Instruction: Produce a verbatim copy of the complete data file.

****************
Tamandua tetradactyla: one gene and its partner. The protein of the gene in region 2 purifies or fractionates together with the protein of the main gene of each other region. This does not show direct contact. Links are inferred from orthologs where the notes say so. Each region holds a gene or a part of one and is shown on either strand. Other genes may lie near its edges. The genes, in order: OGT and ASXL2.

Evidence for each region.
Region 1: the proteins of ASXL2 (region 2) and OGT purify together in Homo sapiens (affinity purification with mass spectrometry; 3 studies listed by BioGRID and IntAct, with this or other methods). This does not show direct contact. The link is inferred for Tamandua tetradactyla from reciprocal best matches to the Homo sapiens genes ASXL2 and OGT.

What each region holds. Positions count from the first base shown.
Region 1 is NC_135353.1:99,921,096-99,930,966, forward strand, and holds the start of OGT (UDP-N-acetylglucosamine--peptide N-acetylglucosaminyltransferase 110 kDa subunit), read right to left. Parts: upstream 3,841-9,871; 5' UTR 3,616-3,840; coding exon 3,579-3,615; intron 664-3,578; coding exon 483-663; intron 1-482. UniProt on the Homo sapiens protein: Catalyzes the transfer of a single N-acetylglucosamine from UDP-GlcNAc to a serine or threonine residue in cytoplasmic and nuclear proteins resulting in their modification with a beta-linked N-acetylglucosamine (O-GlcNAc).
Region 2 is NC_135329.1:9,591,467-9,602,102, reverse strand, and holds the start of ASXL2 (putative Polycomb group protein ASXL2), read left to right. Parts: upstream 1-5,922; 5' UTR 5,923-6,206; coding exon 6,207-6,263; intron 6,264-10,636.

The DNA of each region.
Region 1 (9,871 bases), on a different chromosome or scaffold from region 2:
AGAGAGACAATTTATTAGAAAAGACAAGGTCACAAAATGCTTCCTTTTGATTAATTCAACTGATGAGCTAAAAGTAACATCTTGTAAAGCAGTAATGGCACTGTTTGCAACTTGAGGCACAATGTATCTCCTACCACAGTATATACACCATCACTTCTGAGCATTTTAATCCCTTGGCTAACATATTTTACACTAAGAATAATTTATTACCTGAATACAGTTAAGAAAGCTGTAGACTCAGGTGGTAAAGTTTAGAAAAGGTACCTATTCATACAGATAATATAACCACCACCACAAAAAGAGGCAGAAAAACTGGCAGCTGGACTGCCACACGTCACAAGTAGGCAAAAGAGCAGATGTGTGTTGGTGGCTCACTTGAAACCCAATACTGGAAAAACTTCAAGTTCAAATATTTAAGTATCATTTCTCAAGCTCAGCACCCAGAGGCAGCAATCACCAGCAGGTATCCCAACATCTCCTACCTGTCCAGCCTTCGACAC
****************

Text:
Tamandua tetradactyla: one gene and its partner. The protein of the gene in region 2 purifies or fractionates together with the protein of the main gene of each other region. This does not show direct contact. Links are inferred from orthologs where the notes say so. Each region holds a gene or a part of one and is shown on either strand. Other genes may lie near its edges. The genes, in order: OGT and ASXL2.

Evidence for each region.
Region 1: the proteins of ASXL2 (region 2) and OGT purify together in Homo sapiens (affinity purification with mass spectrometry; 3 studies listed by BioGRID and IntAct, with this or other methods). This does not show direct contact. The link is inferred for Tamandua tetradactyla from reciprocal best matches to the Homo sapiens genes ASXL2 and OGT.

What each region holds. Positions count from the first base shown.
Region 1 is NC_135353.1:99,921,096-99,930,966, forward strand, and holds the start of OGT (UDP-N-acetylglucosamine--peptide N-acetylglucosaminyltransferase 110 kDa subunit), read right to left. Parts: upstream 3,841-9,871; 5' UTR 3,616-3,840; coding exon 3,579-3,615; intron 664-3,578; coding exon 483-663; intron 1-482. UniProt on the Homo sapiens protein: Catalyzes the transfer of a single N-acetylglucosamine from UDP-GlcNAc to a serine or threonine residue in cytoplasmic and nuclear proteins resulting in their modification with a beta-linked N-acetylglucosamine (O-GlcNAc).
Region 2 is NC_135329.1:9,591,467-9,602,102, reverse strand, and holds the start of ASXL2 (putative Polycomb group protein ASXL2), read left to right. Parts: upstream 1-5,922; 5' UTR 5,923-6,206; coding exon 6,207-6,263; intron 6,264-10,636.

The DNA of each region.
Region 1 (9,871 bases), on a different chromosome or scaffold from region 2:
AGAGAGACAATTTATTAGAAAAGACAAGGTCACAAAATGCTTCCTTTTGATTAATTCAACTGATGAGCTAAAAGTAACATCTTGTAAAGCAGTAATGGCACTGTTTGCAACTTGAGGCACAATGTATCTCCTACCACAGTATATACACCATCACTTCTGAGCATTTTAATCCCTTGGCTAACATATTTTACACTAAGAATAATTTATTACCTGAATACAGTTAAGAAAGCTGTAGACTCAGGTGGTAAAGTTTAGAAAAGGTACCTATTCATACAGATAATATAACCACCACCACAAAAAGAGGCAGAAAAACTGGCAGCTGGACTGCCACACGTCACAAGTAGGCAAAAGAGCAGATGTGTGTTGGTGGCTCACTTGAAACCCAATACTGGAAAAACTTCAAGTTCAAATATTTAAGTATCATTTCTCAAGCTCAGCACCCAGAGGCAGCAATCACCAGCAGGTATCCCAACATCTCCTACCTGTCCAGCCTTCGACAC